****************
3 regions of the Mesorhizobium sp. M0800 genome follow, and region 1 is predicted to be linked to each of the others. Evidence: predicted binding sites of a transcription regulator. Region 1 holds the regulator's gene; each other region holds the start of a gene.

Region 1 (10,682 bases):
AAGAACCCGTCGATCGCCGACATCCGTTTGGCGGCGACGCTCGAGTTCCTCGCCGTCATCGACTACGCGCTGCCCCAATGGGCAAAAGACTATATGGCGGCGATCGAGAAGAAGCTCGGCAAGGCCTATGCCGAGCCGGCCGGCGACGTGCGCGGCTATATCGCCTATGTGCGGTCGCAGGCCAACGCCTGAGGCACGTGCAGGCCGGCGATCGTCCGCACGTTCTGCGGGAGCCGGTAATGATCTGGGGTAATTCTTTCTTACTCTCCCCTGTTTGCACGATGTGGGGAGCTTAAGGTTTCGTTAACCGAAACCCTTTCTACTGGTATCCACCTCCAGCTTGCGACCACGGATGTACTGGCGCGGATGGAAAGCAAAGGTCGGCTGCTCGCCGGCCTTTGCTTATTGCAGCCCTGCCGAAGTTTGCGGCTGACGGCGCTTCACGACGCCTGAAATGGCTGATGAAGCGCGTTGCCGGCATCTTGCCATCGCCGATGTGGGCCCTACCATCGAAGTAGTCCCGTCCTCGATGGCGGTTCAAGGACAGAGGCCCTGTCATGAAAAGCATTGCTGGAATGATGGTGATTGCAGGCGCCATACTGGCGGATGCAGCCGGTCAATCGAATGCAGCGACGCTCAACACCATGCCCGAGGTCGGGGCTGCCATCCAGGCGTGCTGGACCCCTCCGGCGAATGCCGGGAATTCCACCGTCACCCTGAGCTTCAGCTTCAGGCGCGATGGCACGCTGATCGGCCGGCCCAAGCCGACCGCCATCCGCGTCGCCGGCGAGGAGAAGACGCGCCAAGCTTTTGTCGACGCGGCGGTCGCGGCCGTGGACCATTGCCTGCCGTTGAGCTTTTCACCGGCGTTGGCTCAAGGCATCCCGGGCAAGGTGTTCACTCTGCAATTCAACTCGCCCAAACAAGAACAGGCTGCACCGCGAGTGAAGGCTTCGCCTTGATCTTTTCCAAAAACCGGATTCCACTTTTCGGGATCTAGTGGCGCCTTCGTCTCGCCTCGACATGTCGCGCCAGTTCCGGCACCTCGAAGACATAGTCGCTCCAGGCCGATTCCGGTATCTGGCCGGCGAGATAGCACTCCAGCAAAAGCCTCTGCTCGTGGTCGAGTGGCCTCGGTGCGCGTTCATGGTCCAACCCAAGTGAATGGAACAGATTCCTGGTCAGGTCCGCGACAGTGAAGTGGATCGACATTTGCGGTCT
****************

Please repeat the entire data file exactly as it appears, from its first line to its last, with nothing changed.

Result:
3 regions of the Mesorhizobium sp. M0800 genome follow, and region 1 is predicted to be linked to each of the others. Evidence: predicted binding sites of a transcription regulator. Region 1 holds the regulator's gene; each other region holds the start of a gene.

Region 1 (10,682 bases):
AAGAACCCGTCGATCGCCGACATCCGTTTGGCGGCGACGCTCGAGTTCCTCGCCGTCATCGACTACGCGCTGCCCCAATGGGCAAAAGACTATATGGCGGCGATCGAGAAGAAGCTCGGCAAGGCCTATGCCGAGCCGGCCGGCGACGTGCGCGGCTATATCGCCTATGTGCGGTCGCAGGCCAACGCCTGAGGCACGTGCAGGCCGGCGATCGTCCGCACGTTCTGCGGGAGCCGGTAATGATCTGGGGTAATTCTTTCTTACTCTCCCCTGTTTGCACGATGTGGGGAGCTTAAGGTTTCGTTAACCGAAACCCTTTCTACTGGTATCCACCTCCAGCTTGCGACCACGGATGTACTGGCGCGGATGGAAAGCAAAGGTCGGCTGCTCGCCGGCCTTTGCTTATTGCAGCCCTGCCGAAGTTTGCGGCTGACGGCGCTTCACGACGCCTGAAATGGCTGATGAAGCGCGTTGCCGGCATCTTGCCATCGCCGATGTGGGCCCTACCATCGAAGTAGTCCCGTCCTCGATGGCGGTTCAAGGACAGAGGCCCTGTCATGAAAAGCATTGCTGGAATGATGGTGATTGCAGGCGCCATACTGGCGGATGCAGCCGGTCAATCGAATGCAGCGACGCTCAACACCATGCCCGAGGTCGGGGCTGCCATCCAGGCGTGCTGGACCCCTCCGGCGAATGCCGGGAATTCCACCGTCACCCTGAGCTTCAGCTTCAGGCGCGATGGCACGCTGATCGGCCGGCCCAAGCCGACCGCCATCCGCGTCGCCGGCGAGGAGAAGACGCGCCAAGCTTTTGTCGACGCGGCGGTCGCGGCCGTGGACCATTGCCTGCCGTTGAGCTTTTCACCGGCGTTGGCTCAAGGCATCCCGGGCAAGGTGTTCACTCTGCAATTCAACTCGCCCAAACAAGAACAGGCTGCACCGCGAGTGAAGGCTTCGCCTTGATCTTTTCCAAAAACCGGATTCCACTTTTCGGGATCTAGTGGCGCCTTCGTCTCGCCTCGACATGTCGCGCCAGTTCCGGCACCTCGAAGACATAGTCGCTCCAGGCCGATTCCGGTATCTGGCCGGCGAGATAGCACTCCAGCAAAAGCCTCTGCTCGTGGTCGAGTGGCCTCGGTGCGCGTTCATGGTCCAACCCAAGTGAATGGAACAGATTCCTGGTCAGGTCCGCGACAGTGAAGTGGATCGACATTTGCGGTCT